The Bible doesn't state that the ark spent 20 years in the city of Gibeah or in the house of Abinadab in 1 Samuel 7:2, but it states that it spent 20 years in Kirjath-jearim. The mistake Farrell made was in mis-reading [*sic*] verses 1 & 2. Verse one does not state that upon arrival at Kirjath-jearim they took the ark to the house of Abinadab. It just states that the men of Kirjath-jearim fetched the ark, and brought it to the house of Abinadab. The word "and" there does not denote any time span between the fetching the ark [*sic*] and bringing it to the house of Abinadab.

Now if we only had verse 1 to give us the information on this, we might rightfully assume that there was no time lapse between the fetching of the ark and the bringing it to the house of Abinadab. However, verse 2 states that the ark spent twenty years in Kirjath-jearim. Thus the proper interpretation should be as follows: The men of Kirjath-jearim came, and fetched up the ark of the Lord, and after it had spent twenty years in Kirjath-jearim, they brought it into the house of Abinadab in the hill, (in Gibeah) and sanctified Eleazar his son to keep it.

Now there is not a thing in the world wrong with that interpretation (except for the fact that it doesn't fit Mr. Till's conclusion that the Bible is not inspired by God). When the overall context is considered one can see that the men of Kirjath-jearim went to Bethshemesh and took the ark and brought it to Kirjath-jearim where it spent the next 20 years. Then they brought it to the house of Abinadab in Gibeah where it remained until David, some 37 [*sic*] and 1/2 years later, sent men to bring it to Jerusalem. Contradiction? Where?

I have said it before, and I will say it again: If Mr. Till spent half as much time trying to harmonize these accounts as he spends trying to find contradictions, he would find far fewer places to complain about. It's not a matter of there being contradictions in the word of God, it is merely a matter of heart and attitude. If one wants to find contradictions in the Bible, that is exactly what he will find (2 Thess. 2:10- 12), but that does not mean that the Bible actually contradicts itself.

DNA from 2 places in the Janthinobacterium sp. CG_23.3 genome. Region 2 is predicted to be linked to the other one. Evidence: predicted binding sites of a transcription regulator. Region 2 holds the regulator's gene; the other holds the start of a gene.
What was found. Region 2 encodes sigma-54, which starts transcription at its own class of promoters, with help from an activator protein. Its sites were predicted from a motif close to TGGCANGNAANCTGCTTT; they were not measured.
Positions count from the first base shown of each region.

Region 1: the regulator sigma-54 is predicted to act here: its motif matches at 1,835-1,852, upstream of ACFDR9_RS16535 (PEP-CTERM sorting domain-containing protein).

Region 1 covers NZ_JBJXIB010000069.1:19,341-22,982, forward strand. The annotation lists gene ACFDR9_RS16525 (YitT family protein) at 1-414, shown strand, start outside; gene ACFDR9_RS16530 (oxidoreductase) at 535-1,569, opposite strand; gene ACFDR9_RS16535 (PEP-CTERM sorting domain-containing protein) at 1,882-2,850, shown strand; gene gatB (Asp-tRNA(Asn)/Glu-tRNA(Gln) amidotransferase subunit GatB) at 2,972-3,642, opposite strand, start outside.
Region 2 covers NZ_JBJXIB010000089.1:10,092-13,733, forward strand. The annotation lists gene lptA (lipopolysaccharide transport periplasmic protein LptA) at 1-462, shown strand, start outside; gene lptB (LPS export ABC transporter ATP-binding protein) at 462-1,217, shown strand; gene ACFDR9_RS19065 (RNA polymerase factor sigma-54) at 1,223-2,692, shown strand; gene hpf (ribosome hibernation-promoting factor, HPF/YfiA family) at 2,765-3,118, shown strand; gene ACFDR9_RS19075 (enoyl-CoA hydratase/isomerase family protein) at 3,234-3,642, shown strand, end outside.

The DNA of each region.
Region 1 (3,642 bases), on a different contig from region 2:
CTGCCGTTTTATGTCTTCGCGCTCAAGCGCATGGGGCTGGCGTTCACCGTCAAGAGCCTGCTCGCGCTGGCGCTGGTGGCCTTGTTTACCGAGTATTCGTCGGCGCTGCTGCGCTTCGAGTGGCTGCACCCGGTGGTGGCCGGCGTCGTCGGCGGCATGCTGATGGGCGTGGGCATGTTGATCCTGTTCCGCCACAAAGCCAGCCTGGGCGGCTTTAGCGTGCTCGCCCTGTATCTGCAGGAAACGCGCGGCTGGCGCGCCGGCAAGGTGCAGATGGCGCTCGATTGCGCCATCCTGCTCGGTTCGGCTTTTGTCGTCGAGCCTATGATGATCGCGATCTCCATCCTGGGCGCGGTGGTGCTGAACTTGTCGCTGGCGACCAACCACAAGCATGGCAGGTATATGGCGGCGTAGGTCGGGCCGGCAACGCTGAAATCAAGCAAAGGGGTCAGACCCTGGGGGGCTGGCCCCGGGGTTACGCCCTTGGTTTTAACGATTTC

I have shown you how simple it is to answer Mr. Till's objections. He boasts of sending his article to three inerrancy spokesmen and offered them the opportunity to write a response without his editorial, and none of them accepted the offer. Well, I don't know who he sent it to, but one thing is for certain, he didn't send it to me. I hope and pray that you will find the truth regarding this and other subjects which fall under attack by the atheists and skeptics of the world. "
In response to McDonald's claim that he will publish any of my replies to his article, I sent him the following article.
"In replying to my article "Squeezing Fifty Years into Twenty" (*Challenge*, Summer 1994, pp. 5-6), Editor Jerry McDonald said, "I never cease to be amazed at the lengths to which skeptics and atheists will go in order to prove an untenable position." Well, perhaps he should take a good hard look at the ridiculous extremes that he resorts to in his effort to defend Bible inerrancy. If there was ever a position that is completely untenable, it is the doctrine of biblical inerrancy.

The thrust of McDonald's response to my article was that Abinadab who was given custody of the ark of the covenant did not live on a hill in Kirjath- jearim but in the town of Gibeah. His "evidence" consisted of two points: (1) Second Samuel 6:3 (KJV) states that David brought the ark "out of the house of Abinadab that was in Gibeah" and (2) the word *gibeah* in Hebrew means "the hill." Hence, he reasoned that 1 Samuel 7:1, which states that the men of Kirjath-jearim brought the ark to the house of Abinadab "on the hill," didn't mean that they took the ark to Abinadab's house on a hill in Kirjath-jearim but to Abinadab's house that was in Gibeah. In other words, McDonald is arguing that "on the hill" was mistranslated in 1 Samuel 7:1; it should have been translated to read that the men of Kirjath-jearim took the ark to the house of Abinadab *in Gibeah.*

One wonders, of course, why McDonald doesn't recognize the possibility that mistranslation in the KJV version occurred in 2 Samuel 7:3, where it says that the house of Abinadab, from which David took the ark, was "in Gibeah." Since *gibeah* in Hebrew meant "the hill," why isn't it possible that the KJV translators erred in saying that Abinadab's house was "in Gibeah" rather than "on the hill"?

The evidence indicates that this is exactly what happened. I have checked the ASV, NIV, RSV, NRSV, JB, REB, NEB, NAB, NCV, GNB, NWT, the Amplified Bible, the New Berkeley Version, Moffatt's, Young's Literal Translation, Hendrickson's Interlinear Bible, the Septuagint, Brenton's Translation of the Septuagint--all of these versions render the location of Abinadab's house in 2 Samuel 6:3 as "on the hill" or equivalent. Even the NKJV says, "So they set the ark of God on a new cart, and brought it out of the house of Abinadab, which was on the hill." Obviously, Bible scholars don't agree with McDonald's far-fetched theory of mistranslation in 1 Samuel 7:1. Instead, they recognize that mistranslation in the KJV occurred in 2 Samuel 6:3, not ( 1 Samuel 7:1. Abinadab's house wasn't in the town named Gibeah (the hill) but it was located on the hill in Kirjath-jearim.